Placemaking for local economic development

Placemaking is an important strategy for local economic development

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I have a long history of involvement in placemaking, most recently as the former deputy chairperson of Leederville Connect in Western Australia. Of course, and as others have noted, ‘the business and practice of making a successful urban place may be nearly as old as cities themselves.’ For a long time, local economic development has applied placemaking strategies to make urban centres more dynamic and competitive.

My interest in placemaking concerns the contribution these participatory processes make to inclusive economic growth. While this contribution is assumed, it is not always clear.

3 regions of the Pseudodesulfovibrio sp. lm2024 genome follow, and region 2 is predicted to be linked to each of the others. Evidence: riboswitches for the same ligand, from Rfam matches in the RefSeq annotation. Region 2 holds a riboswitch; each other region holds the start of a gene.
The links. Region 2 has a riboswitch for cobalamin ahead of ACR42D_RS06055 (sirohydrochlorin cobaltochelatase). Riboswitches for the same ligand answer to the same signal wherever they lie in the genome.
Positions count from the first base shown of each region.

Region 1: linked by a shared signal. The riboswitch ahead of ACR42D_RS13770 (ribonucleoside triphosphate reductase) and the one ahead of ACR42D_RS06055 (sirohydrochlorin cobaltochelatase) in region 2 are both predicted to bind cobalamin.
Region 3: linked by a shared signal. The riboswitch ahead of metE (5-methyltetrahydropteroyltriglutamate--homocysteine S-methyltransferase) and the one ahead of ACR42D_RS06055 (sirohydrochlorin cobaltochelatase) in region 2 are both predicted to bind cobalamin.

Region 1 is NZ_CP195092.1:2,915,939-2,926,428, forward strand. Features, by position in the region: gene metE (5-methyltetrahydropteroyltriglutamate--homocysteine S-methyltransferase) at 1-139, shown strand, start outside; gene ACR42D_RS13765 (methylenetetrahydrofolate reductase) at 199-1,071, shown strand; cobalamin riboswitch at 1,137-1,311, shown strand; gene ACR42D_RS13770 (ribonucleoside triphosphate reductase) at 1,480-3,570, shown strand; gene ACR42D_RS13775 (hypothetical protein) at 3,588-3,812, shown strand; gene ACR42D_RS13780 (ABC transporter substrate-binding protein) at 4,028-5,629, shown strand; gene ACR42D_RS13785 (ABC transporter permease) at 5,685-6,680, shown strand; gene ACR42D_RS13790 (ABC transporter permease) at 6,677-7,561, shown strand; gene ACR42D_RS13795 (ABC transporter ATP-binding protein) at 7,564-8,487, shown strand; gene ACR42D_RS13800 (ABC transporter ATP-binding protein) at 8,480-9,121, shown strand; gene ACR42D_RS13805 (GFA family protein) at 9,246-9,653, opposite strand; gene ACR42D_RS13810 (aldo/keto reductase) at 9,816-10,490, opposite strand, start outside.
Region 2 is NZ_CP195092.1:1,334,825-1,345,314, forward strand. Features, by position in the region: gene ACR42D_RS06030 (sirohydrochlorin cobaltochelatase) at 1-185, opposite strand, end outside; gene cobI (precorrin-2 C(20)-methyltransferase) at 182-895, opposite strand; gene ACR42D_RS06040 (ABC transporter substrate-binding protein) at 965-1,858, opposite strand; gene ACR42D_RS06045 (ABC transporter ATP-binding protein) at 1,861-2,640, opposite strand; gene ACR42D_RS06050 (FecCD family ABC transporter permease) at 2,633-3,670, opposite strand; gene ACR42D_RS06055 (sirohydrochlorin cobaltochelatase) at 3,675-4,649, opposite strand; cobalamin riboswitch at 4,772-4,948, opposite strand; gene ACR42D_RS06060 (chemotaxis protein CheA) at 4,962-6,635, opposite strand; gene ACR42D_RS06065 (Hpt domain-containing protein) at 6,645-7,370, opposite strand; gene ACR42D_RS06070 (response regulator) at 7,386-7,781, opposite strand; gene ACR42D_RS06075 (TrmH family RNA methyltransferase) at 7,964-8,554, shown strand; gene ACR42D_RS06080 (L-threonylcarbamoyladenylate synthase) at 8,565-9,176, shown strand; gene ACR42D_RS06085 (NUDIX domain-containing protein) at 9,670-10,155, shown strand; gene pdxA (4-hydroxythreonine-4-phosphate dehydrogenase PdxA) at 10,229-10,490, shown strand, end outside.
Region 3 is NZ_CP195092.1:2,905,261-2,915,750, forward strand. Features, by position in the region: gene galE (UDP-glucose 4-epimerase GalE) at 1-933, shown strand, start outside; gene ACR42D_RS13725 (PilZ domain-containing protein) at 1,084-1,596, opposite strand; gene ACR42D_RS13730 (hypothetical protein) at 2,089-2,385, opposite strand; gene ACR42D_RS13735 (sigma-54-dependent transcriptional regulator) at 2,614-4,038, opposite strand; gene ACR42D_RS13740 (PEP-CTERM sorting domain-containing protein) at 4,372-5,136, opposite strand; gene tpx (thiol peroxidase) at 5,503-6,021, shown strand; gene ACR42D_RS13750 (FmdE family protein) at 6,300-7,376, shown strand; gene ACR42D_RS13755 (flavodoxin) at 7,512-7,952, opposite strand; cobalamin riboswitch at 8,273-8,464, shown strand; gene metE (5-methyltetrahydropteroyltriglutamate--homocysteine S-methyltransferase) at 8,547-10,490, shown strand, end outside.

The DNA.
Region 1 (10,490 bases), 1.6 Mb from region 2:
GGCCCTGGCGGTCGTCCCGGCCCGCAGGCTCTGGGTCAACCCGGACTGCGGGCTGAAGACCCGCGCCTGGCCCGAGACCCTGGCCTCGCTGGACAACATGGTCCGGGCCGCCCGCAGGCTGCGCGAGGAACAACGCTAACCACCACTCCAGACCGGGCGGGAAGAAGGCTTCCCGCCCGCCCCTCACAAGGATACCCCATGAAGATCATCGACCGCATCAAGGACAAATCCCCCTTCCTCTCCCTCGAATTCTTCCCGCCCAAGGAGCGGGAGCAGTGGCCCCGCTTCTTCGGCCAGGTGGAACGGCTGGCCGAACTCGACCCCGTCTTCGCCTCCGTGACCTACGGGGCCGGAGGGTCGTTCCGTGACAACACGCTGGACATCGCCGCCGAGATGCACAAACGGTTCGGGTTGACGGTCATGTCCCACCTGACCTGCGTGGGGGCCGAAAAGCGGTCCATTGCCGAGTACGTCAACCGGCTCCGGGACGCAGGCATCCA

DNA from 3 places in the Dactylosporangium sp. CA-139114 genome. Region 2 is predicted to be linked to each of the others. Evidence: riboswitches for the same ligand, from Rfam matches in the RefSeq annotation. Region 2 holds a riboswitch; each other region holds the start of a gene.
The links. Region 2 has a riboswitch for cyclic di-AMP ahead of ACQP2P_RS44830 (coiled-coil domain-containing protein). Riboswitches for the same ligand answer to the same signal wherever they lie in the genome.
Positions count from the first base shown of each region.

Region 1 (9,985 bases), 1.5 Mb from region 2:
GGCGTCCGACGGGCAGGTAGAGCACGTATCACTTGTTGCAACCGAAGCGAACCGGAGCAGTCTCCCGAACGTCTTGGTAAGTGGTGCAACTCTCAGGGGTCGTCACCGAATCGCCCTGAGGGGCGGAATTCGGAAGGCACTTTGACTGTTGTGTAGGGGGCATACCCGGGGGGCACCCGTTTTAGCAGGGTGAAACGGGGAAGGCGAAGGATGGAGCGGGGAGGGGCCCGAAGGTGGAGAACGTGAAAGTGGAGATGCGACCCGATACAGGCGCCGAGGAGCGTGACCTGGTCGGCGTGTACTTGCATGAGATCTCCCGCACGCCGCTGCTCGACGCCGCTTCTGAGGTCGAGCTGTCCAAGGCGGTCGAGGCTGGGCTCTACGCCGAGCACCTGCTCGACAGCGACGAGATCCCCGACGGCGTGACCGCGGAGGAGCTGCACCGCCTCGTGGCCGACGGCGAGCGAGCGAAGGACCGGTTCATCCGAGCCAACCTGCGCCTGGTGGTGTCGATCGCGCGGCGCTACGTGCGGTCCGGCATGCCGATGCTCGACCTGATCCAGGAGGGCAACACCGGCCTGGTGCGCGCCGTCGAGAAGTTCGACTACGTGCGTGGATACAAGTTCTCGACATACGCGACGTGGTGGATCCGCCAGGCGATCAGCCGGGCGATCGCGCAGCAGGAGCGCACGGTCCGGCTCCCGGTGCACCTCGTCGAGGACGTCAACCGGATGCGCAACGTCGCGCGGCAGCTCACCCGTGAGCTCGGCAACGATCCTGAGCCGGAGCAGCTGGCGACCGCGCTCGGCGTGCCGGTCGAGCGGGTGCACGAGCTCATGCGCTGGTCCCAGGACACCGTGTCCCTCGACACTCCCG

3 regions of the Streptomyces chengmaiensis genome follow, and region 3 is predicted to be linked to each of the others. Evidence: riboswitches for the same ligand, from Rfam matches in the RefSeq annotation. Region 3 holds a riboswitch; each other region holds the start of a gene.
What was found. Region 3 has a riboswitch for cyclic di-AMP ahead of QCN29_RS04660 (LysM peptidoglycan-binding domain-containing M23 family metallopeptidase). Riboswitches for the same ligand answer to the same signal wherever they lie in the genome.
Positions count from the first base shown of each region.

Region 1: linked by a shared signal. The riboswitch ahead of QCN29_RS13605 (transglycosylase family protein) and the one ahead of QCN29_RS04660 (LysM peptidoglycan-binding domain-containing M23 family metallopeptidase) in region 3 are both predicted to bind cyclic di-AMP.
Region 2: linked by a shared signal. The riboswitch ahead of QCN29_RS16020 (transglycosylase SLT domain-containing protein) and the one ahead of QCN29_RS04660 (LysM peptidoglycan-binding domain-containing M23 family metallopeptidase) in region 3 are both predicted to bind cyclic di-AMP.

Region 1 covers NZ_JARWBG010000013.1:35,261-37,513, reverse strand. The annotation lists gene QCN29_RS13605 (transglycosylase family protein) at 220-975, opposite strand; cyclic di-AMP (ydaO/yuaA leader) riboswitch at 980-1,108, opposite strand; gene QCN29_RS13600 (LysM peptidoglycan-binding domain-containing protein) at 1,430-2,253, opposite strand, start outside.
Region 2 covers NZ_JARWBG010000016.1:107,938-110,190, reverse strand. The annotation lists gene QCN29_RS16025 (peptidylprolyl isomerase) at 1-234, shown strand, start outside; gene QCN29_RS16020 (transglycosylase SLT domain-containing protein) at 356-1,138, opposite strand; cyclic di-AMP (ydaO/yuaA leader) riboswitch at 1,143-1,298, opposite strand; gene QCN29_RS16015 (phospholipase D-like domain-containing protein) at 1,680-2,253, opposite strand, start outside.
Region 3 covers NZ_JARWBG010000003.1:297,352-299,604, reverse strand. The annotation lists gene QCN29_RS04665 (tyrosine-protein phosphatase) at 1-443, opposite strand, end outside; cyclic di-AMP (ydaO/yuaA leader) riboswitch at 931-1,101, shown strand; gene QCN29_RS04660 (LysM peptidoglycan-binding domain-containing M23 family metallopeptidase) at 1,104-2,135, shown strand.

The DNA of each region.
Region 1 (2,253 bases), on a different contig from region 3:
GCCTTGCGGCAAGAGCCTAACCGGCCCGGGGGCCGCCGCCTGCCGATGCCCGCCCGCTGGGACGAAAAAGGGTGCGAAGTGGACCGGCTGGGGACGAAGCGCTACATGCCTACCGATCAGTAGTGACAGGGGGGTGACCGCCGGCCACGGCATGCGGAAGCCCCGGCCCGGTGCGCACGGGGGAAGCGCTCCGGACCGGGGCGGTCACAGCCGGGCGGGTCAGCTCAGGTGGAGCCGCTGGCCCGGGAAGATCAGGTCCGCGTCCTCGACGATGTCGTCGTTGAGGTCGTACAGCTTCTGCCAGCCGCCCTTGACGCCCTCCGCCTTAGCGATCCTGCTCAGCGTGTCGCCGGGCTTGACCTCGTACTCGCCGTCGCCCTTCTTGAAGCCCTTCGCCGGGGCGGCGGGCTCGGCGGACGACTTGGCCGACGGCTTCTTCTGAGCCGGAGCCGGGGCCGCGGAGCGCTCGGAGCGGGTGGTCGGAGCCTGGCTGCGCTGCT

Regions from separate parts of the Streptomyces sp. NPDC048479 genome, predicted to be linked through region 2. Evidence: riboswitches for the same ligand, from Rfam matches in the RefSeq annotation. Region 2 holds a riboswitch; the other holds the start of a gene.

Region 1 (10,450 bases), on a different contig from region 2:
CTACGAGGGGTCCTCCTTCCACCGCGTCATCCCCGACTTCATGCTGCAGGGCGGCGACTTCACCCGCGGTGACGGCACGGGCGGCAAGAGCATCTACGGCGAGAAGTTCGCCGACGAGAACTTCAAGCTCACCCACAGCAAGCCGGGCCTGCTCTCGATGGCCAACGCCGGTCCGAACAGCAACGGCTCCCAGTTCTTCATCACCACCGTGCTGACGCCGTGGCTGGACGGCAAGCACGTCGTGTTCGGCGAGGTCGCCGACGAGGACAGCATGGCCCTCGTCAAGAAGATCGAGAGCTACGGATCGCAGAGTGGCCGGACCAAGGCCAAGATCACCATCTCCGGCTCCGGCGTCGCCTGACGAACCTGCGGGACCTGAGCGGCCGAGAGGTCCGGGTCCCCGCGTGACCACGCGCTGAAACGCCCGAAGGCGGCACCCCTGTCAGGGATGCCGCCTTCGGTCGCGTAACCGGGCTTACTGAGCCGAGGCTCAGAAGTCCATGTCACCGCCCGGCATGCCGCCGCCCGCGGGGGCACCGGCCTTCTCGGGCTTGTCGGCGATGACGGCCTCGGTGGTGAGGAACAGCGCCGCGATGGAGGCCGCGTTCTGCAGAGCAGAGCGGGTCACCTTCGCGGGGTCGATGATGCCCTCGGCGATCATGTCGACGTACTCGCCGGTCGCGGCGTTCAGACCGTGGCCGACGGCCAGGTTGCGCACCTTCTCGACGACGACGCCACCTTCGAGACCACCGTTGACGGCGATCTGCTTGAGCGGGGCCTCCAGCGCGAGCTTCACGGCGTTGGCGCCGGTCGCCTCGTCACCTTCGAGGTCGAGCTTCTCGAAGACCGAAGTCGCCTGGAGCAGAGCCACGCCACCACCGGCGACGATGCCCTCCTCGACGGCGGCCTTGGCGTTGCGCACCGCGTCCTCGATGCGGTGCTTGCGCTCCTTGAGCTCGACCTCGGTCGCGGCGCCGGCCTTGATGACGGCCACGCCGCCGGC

If it is to work effectively, placemaking needs to be designed and managed based on a careful analysis of the local economy.

The social dimensions of economic development

I know of few better illustrations of the vital connection between social and economic development than placemaking.

It’s strange, but we often have to remind ourselves that social and economic development are closely connected. Indeed, the divisions between ‘the social’ and ‘the economic’ are somewhat arbitrary and not always helpful. From the perspective of place or location, these divisions can be particularly unhelpful.

While its roots are found in urban planning, placemaking is largely a social activity that improves the quality of life in a local area. One of the many desired outcomes of placemaking is to improve liveability and strengthen the attachment people have to an area.

Studies show significant correlation between community attachment and economic growth. Cities with the highest levels of attachment have the highest rate of economic growth.

Placemaking for quality places